Hackers 1995 In Hindi ⛔
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Hackers 1995 In Hindi
Our first glimpse of Dade’s hacking ability comes when he penetrates, as he describes, a social networking web site run by a fellow student. His plan is to hack into her account and use it to steal her information for blackmail purposes. The fact that he succeeds after only a few minutes in gaining access to the system makes it clear he was pretty good at what he was doing. Hackers also takes place in the early ’90s, and it makes sense that the hacker culture would emerge in the era of the Internet. The brief period before 1992 when all the access was strictly exclusive to the rich and privileged, such as the ARPANET network, allowed for the rise of those with the skills and knowledge to access the Internet. The age when everyone had access to the Internet was over, and with that access, the world of information exchange was opened up. Public libraries were swarmed with hackers, and anyone who had the mentality of a hacker could dive into the files.
However, thanks to the credit-grabbing scams of companies like the one Dade targets, the general public didn’t care about what hackers were doing. It’s a telling moment in the film when a young girl whose mother is a private detective, asks her mother, in the middle of a film that is supposed to be nostalgic, why the computer in the office even has a modem.
Hackers, which was first shot in 1995 but finally got released a year later, is one of those movies of the 90s that are great and yet not really that great at the same time. There’s definitely a certain anarchic charm to it in the way its characters are painted, and a certain reality to its over-the-top hacker antics, but the problem is that it’s such a mess of a movie that’s hard to tell if it’s being realistic or simply goofy.
Watching a bunch of comfortable, assimilated, white guys become computer hackers as a result of the constant violence of their economic circumstance is, however, interesting for the very reasons it’s overblown and ridiculous in other aspects. The movie was released in 1995, so everyone in it was an eager student at the age of, say, 20. I don’t really recognize any of the actors in it, but they probably do.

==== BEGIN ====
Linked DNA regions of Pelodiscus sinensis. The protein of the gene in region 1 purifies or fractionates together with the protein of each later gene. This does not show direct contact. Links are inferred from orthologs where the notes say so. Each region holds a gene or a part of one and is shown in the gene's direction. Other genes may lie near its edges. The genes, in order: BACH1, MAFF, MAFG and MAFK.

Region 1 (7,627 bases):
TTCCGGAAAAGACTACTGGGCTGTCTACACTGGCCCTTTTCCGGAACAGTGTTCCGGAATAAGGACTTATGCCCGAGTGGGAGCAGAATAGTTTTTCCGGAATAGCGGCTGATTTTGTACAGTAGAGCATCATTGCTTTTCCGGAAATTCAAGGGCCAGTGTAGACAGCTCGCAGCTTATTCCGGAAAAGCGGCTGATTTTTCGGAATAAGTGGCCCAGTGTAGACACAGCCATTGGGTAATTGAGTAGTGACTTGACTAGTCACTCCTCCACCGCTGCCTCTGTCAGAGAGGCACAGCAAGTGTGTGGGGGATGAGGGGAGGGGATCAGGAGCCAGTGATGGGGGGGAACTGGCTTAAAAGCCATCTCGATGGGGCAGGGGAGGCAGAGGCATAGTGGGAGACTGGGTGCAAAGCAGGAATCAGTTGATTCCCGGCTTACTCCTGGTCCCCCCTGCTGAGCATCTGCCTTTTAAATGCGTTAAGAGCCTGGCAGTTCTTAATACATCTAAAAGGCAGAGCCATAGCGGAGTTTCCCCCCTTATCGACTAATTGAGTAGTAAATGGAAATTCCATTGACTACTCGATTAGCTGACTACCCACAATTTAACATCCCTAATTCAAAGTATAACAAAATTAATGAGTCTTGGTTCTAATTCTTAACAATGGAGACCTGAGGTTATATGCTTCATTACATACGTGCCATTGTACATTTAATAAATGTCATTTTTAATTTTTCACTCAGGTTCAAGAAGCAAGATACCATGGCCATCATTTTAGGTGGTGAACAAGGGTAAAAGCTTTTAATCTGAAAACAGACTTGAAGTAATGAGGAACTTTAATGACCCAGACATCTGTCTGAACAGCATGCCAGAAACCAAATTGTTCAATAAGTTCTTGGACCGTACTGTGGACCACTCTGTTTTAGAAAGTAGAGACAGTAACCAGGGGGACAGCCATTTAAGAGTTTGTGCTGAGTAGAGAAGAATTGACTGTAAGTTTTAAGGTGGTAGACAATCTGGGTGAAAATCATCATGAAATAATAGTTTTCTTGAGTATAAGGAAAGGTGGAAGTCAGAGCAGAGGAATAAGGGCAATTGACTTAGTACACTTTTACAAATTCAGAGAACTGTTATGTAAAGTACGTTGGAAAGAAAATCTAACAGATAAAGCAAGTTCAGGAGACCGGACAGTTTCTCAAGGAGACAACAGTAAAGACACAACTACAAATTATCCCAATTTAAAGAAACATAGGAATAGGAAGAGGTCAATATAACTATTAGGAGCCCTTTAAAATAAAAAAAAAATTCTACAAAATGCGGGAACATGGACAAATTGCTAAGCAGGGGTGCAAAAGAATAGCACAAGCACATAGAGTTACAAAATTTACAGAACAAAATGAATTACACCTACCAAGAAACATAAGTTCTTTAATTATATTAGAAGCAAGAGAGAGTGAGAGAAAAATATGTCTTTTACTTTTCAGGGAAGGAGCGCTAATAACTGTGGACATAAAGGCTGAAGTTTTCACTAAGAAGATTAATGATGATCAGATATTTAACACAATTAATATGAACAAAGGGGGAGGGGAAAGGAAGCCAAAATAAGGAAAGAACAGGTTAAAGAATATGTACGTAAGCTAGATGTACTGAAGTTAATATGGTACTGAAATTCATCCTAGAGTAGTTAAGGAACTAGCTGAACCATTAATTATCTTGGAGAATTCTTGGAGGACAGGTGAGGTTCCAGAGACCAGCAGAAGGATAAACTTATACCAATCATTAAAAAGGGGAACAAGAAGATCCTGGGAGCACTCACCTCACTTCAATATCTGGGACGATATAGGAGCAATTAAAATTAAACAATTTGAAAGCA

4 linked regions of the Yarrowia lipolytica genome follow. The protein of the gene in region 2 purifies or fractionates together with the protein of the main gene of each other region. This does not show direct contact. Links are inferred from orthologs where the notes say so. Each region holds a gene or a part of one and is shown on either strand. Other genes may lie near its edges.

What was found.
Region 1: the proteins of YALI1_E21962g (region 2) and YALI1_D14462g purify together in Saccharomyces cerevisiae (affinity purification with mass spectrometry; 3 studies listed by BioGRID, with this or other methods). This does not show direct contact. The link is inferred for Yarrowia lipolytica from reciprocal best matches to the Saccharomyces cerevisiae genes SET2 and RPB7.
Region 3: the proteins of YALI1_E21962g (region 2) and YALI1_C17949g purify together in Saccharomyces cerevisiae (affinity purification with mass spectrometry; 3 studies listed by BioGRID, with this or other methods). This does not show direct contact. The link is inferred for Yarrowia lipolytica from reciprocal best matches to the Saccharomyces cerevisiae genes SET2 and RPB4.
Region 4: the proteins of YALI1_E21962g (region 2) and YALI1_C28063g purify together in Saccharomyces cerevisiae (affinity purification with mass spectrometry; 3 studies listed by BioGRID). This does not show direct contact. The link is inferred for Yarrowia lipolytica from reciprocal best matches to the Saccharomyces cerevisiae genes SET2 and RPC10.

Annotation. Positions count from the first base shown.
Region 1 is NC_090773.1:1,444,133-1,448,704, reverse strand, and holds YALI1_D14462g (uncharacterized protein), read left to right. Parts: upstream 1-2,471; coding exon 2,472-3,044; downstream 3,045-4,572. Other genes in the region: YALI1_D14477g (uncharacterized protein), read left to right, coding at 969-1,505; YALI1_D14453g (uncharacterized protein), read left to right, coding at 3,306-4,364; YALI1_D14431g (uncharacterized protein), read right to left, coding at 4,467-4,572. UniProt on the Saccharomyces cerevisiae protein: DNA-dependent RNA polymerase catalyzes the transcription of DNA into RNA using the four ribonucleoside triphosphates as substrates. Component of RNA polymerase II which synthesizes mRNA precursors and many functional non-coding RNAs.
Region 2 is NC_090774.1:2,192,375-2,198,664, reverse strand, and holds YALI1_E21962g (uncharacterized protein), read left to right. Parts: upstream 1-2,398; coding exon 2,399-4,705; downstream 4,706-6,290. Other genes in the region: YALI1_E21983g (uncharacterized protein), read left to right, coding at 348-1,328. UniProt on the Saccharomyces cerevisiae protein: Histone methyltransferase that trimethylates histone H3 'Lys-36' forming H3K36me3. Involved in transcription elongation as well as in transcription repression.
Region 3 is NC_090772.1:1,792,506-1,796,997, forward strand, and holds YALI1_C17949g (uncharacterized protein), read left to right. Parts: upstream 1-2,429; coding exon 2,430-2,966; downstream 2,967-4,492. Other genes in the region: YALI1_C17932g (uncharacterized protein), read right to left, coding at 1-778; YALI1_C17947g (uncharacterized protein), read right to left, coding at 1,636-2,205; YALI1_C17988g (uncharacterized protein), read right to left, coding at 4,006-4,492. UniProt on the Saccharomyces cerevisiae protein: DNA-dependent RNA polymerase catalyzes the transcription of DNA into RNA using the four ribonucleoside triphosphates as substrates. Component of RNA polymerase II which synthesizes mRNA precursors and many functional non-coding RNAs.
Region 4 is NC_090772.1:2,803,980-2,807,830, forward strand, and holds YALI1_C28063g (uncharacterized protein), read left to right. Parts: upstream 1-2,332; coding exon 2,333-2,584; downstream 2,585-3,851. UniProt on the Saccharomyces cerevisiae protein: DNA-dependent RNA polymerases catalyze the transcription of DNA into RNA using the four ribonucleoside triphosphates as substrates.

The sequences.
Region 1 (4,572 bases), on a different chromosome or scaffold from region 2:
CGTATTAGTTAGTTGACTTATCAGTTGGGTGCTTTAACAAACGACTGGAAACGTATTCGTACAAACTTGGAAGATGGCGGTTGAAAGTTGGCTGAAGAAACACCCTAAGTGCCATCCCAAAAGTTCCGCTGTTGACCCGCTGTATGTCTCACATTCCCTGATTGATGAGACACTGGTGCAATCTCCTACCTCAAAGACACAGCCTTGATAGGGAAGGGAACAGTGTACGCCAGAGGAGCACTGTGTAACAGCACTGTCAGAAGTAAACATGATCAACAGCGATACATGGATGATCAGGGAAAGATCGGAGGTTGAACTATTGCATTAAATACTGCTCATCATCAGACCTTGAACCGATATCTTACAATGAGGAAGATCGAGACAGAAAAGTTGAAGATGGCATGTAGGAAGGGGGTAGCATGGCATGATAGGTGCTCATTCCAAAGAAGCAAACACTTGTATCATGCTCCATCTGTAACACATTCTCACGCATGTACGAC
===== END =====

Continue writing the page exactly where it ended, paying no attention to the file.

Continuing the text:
It’s not that they’re convinced that the hacker lifestyle is the life for them, or that they have the right to play with technology without risking any harm to anyone else. But for the first time, we see hackers as people who, like any other people, are trying to make their lives complete. They’re just people, which is as it should be, but they’re people who happen to love manipulating and making things.
This is of course always true of the people who put themselves in harm’s way, but it’s especially true of the people who play with violence. And the really delicate part of the movie is that we don’t see them indulge their hacking fantasies out of spite or revenge against something or someone, but because that’s what they find so fascinating. Their interest in hacking is more or less passive: They watch movies about hackers because they’re interested in them.
Despite its pretensions to realism, Hackers is hamfisted in the way it treats teenage angst, though it makes for a wonderfully ironic movie. For one, it portrays hackers as perma-teenagers who spend all of their time, and all of their available funds, getting high. Dade’s constant wheedling and whining behavior set him apart from just about every other boy–he’d rather get into trouble than get a straight F, and about half of his day is spent scheming on how to get out of trouble for doing something bad. And if he does manage to pull off a hack, he’s never satisfied with what he has, always wanting a better way, a faster way, a smarter way. In this, hackers fit right in. Hackers also seems to be a repository for every single worst thing in movies: The hacker’s bedroom is invaded by a porn collection; the hacker’s hack is maliciously placed in the hands of the CIA for use against the United States; the hacker himself is a lonely and lost loner.